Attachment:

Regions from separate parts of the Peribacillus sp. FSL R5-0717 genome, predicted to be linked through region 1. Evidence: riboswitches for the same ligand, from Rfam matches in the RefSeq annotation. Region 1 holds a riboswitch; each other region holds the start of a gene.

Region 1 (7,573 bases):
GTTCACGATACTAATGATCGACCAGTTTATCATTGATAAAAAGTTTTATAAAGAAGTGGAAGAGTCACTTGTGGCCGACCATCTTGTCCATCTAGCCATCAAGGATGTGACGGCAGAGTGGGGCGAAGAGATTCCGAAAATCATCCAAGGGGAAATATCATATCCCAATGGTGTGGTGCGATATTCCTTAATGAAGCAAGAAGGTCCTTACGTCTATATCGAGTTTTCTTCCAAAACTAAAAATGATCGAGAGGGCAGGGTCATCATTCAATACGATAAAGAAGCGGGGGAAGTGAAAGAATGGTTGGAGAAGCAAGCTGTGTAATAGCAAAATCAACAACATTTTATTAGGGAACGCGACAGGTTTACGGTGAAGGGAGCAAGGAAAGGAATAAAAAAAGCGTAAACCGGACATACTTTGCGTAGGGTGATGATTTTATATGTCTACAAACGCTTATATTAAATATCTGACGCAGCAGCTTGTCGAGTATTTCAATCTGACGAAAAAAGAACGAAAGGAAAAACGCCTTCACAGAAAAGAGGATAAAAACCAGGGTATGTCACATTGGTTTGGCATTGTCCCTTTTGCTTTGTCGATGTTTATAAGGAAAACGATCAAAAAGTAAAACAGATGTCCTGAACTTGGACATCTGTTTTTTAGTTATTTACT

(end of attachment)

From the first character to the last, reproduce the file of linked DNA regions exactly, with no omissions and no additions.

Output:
Regions from separate parts of the Peribacillus sp. FSL R5-0717 genome, predicted to be linked through region 1. Evidence: riboswitches for the same ligand, from Rfam matches in the RefSeq annotation. Region 1 holds a riboswitch; each other region holds the start of a gene.

Region 1 (7,573 bases):
GTTCACGATACTAATGATCGACCAGTTTATCATTGATAAAAAGTTTTATAAAGAAGTGGAAGAGTCACTTGTGGCCGACCATCTTGTCCATCTAGCCATCAAGGATGTGACGGCAGAGTGGGGCGAAGAGATTCCGAAAATCATCCAAGGGGAAATATCATATCCCAATGGTGTGGTGCGATATTCCTTAATGAAGCAAGAAGGTCCTTACGTCTATATCGAGTTTTCTTCCAAAACTAAAAATGATCGAGAGGGCAGGGTCATCATTCAATACGATAAAGAAGCGGGGGAAGTGAAAGAATGGTTGGAGAAGCAAGCTGTGTAATAGCAAAATCAACAACATTTTATTAGGGAACGCGACAGGTTTACGGTGAAGGGAGCAAGGAAAGGAATAAAAAAAGCGTAAACCGGACATACTTTGCGTAGGGTGATGATTTTATATGTCTACAAACGCTTATATTAAATATCTGACGCAGCAGCTTGTCGAGTATTTCAATCTGACGAAAAAAGAACGAAAGGAAAAACGCCTTCACAGAAAAGAGGATAAAAACCAGGGTATGTCACATTGGTTTGGCATTGTCCCTTTTGCTTTGTCGATGTTTATAAGGAAAACGATCAAAAAGTAAAACAGATGTCCTGAACTTGGACATCTGTTTTTTAGTTATTTACT